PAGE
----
There are a number of methods used in various jurisdictions by which this conflict of interest can be mitigated. These may be employed individually or through a combination of more than one method:
Separate the ownership and management of the exchanges. This can be achieved by imposing a cap on share ownership by a single entity or grouop. This is the model that NSE has been following.
House the regulatory functions in a separate subsidiary company that has a separate board (in other words, create “Chinese walls”). Ferrell notes that the NYSE and NASDAQ followed this approach.
Create a strong independent board that pays adequate attention to the regulatory functions of the stock exchange.
Provide for enhanced governmental supervision of the regulatory function of the exchange rather than by the exchange itself. Ferrell notes that some exchanges follow this: Australian Stock Exchange, the Hong Kong Stock Exchange, the Singapore Exchange and the Stockholm Stock Exchange.
Constitute a separate Regulatory Conflicts Committee of the board to deal with the conflicts between the commercial and regulatory sides of the exchange. The Singapore Stock Exchange follows
At this stage, from the information available, it appears that the new exchange will largely follow the first approach of separation of ownership and management. Although many of these models will dilute the possibility of conflicts, such conflicts cannot be obliterated altogether given the basic feature of a stock exchange that is run on a for-profit basis.
The Exchanges business needs a serious relook. Even if there is a semblance of competition within the sector, in reality there is hardly any. Basically since the major source of competition, i.e. Product Development is still tightly controlled by the regulator, the exchanges have very little to innovate.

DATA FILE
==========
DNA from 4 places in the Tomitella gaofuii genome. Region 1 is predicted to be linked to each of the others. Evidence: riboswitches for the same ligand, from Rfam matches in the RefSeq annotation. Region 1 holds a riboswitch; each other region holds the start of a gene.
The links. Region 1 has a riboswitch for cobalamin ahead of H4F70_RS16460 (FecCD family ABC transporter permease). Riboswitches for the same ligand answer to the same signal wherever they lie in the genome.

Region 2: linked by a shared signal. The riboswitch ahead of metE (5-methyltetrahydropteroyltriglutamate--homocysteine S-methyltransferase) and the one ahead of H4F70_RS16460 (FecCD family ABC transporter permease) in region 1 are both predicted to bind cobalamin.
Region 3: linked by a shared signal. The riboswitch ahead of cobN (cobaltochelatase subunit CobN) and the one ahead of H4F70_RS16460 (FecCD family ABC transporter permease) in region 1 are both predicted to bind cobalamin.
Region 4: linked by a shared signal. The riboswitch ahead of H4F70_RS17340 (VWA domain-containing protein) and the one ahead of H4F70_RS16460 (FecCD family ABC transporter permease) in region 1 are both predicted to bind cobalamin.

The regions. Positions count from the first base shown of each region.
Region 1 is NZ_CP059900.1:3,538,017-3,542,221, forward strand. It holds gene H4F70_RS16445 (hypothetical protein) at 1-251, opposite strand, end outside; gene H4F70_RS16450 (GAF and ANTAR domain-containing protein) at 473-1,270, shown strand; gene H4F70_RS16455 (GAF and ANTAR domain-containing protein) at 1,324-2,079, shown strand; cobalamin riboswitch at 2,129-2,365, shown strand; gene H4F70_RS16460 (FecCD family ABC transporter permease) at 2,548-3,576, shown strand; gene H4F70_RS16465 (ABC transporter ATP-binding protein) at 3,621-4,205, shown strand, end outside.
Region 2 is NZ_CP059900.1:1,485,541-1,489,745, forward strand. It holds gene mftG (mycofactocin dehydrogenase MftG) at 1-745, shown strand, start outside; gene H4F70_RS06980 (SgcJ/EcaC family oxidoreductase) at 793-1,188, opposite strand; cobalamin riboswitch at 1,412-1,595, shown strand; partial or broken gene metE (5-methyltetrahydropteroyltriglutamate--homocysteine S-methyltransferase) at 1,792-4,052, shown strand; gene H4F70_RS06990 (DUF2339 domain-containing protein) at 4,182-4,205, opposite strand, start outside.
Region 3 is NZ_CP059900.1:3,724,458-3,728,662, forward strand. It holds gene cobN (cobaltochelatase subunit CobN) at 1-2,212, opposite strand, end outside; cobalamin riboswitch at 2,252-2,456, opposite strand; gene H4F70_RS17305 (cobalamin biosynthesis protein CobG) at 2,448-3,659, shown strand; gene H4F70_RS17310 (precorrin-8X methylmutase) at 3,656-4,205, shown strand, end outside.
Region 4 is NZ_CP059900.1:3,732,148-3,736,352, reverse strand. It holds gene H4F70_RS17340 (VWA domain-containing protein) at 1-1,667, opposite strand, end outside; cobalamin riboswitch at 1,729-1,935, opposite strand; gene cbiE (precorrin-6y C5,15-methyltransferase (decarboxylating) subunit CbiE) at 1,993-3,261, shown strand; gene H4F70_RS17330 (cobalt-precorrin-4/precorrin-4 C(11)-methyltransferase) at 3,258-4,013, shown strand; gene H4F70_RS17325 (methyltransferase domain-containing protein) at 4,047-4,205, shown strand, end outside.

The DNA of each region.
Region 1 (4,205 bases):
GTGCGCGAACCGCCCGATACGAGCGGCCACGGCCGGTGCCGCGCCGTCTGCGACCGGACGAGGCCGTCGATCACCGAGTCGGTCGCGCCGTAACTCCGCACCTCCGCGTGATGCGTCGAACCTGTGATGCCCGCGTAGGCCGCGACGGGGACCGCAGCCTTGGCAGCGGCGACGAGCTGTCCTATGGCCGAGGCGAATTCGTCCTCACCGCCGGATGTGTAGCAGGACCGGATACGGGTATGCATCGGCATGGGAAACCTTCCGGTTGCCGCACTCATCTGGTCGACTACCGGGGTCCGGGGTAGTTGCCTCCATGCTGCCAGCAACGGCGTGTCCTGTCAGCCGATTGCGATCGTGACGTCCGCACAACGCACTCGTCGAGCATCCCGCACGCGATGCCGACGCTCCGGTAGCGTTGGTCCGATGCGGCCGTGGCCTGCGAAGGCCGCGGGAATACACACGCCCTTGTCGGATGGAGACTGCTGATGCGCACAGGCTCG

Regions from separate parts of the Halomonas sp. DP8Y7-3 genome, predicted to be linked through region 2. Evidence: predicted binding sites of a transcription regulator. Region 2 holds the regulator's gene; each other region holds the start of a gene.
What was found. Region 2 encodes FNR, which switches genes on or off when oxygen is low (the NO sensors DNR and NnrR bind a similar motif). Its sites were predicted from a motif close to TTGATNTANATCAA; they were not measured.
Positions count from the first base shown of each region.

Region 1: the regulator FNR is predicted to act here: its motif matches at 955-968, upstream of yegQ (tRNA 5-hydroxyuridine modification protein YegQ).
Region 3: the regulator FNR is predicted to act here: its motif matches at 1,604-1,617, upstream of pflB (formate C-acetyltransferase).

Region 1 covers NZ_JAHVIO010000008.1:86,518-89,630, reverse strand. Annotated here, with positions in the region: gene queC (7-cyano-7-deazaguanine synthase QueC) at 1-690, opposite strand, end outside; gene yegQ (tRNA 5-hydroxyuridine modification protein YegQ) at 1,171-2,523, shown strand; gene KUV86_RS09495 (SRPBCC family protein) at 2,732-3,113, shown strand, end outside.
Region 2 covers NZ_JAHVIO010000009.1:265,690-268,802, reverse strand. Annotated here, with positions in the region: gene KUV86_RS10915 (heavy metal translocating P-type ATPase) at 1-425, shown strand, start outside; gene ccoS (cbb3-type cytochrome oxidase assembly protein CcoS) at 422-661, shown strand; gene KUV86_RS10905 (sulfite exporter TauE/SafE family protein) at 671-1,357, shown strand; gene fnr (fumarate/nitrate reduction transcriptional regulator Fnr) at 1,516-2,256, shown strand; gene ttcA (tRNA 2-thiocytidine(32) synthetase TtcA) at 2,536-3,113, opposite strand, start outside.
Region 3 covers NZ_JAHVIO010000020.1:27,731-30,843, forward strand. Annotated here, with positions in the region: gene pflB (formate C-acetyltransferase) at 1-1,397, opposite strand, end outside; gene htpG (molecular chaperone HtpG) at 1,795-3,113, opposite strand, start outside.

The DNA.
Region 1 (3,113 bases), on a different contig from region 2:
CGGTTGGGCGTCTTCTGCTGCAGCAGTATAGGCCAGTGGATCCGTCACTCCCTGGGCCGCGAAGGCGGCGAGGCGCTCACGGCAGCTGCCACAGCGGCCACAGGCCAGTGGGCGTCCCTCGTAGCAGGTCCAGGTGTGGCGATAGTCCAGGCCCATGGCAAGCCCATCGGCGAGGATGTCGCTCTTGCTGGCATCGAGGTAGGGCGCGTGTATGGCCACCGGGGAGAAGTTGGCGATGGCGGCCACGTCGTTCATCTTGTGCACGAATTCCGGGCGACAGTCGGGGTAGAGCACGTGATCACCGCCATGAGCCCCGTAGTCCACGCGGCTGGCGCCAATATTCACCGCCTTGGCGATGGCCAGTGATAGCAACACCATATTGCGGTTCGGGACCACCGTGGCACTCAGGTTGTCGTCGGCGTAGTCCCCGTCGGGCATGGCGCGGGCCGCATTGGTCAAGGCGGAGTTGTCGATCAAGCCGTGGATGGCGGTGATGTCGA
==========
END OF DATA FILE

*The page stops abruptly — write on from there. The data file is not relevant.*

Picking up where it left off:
Secondly if MCX comes as a Stock Exchange, it will be the largest conflict of interest , because FT the parent of MCX, already holds a majority share(around 80%) in the trading terminals in the market and can always manipulate that for its own benefit.
Moreover since there is a trend of “Everyone doing Everything” i.e. all the exchanges have their hand in all types of businesses and are competing for the same set of brokers in each business.
Moreover while most of the earlier broker owned became demutualised and reduced their broker ownership, NSE went the other way and got a broker on board(Goldman Sachs). BSE eventhough a demutualised exchange now, is still struggling to break-off from its past.
Ideally a separate regulatory organisation to take care of listing and surveillance needs to be established independent of the exchanges to prevent regulatory arbitrage. Preferably this could be housed within the SEBI itself.
One should be careful referring to the NSE model. NSE was a creature of its times, backed by strong government support all the way up the food-chain. New entrants to the business will obviously not have access to such support.
Moreover, NSE achieved commercial success over a badly bruised competitor, BSE. New entrants will have to deal with a strong, and well entrenched player. So achieving commercial success will take a lot of smarts, of the both the good and bad type.
The regulator should obviously be focused on minimizing the incentives for mischief of the bad type. But separating ownership from management will run counter to everything we know about successful entrepreneurship.
So while we continue to debate to improve our understanding of the regulatory conflicts in the exchange business, let us also devote some energy to ownership structure issues. Here is a suggestion that runs counter to conventional wisdom and current policy:
There is a requirement that ownership structure be brought down to 5% or 15% (as applicable) within a year, maybe we should enforce a long-term lock-in, say, 5 to 7 years. Hard to manipulate the market for that long, and impossible to play the valuation game.